Massasauga rattlesnakes are the Greta Garbos of the reptile kingdom: They just want to be left alone.
However, 13-year-old Caylee Kapa and her younger brother got too close to one along a trail at Stony Creek Metropark.
"So we put it down and my brother decided to step on it. He has those really big shoes. And it was just a baby so I was like, 'Anthony no! You're not going to step on it.' So I tried to save it," Caylee said.
The snake bit her hand. She is being treated at Beaumont Children's Hospital.
Jeff Jundt is the curator of reptiles at the Detroit Zoo.
"They're just going to sit in one spot and wait for a mouse or insects, or whatever, depending on what they're hunting," he said.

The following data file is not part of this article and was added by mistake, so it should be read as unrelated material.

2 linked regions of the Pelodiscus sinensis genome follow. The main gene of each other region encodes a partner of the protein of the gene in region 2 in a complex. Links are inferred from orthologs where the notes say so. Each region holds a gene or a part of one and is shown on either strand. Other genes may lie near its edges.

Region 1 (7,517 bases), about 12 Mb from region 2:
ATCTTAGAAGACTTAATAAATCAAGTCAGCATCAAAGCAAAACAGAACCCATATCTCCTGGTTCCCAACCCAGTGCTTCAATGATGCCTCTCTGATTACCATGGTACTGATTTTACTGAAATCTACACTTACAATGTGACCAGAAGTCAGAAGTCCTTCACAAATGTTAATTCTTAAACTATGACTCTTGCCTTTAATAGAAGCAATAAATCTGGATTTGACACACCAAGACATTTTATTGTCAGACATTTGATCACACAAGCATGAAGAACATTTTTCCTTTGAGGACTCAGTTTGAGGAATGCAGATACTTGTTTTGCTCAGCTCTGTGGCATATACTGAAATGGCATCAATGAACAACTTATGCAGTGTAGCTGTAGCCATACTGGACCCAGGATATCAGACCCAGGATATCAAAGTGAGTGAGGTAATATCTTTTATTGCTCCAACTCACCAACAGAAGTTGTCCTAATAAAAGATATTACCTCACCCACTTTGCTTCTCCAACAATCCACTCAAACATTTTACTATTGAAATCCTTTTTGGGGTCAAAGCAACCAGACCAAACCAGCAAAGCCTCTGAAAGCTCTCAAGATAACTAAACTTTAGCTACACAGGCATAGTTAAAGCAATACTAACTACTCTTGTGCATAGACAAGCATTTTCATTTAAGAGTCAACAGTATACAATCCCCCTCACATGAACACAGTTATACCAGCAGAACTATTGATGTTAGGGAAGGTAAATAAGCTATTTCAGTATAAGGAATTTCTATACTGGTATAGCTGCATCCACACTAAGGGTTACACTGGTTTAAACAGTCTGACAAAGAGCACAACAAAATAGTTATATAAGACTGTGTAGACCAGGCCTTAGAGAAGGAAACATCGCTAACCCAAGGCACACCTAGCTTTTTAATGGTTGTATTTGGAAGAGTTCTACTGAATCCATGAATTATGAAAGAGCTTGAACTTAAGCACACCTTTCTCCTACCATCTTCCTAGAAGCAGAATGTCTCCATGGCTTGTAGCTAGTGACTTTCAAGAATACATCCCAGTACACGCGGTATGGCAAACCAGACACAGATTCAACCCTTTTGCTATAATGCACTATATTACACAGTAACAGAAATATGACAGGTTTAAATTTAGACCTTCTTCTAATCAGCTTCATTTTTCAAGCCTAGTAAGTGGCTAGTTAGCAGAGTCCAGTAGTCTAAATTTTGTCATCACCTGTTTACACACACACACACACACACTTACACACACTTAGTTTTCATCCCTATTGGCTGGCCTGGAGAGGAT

Researchers at Purdue University have implanted transmitters to track the animals in Michigan wetlands, which happen to be the massasauga's favorite place. The snake that bit Caylee was only 9 inches long. It was born this year.
"It'll have like a little button, they call it, at the very end of the tail, but it won't actually have a rattle yet," Jundt said.
The problem with the juvenile rattlesnake is that they cannot control their venom, often delivering more than an adult snake.
"It's not as potent as some of the species of rattlesnakes found in the southern part of the United States, but still enough where if you got a lot it might cause some issues," said Jundt.
Caylee is getting better with anti-venom treatment.
Unlike at the zoo, in the wild you will have no glass to protect you, but common sense can serve you just as well: stay away.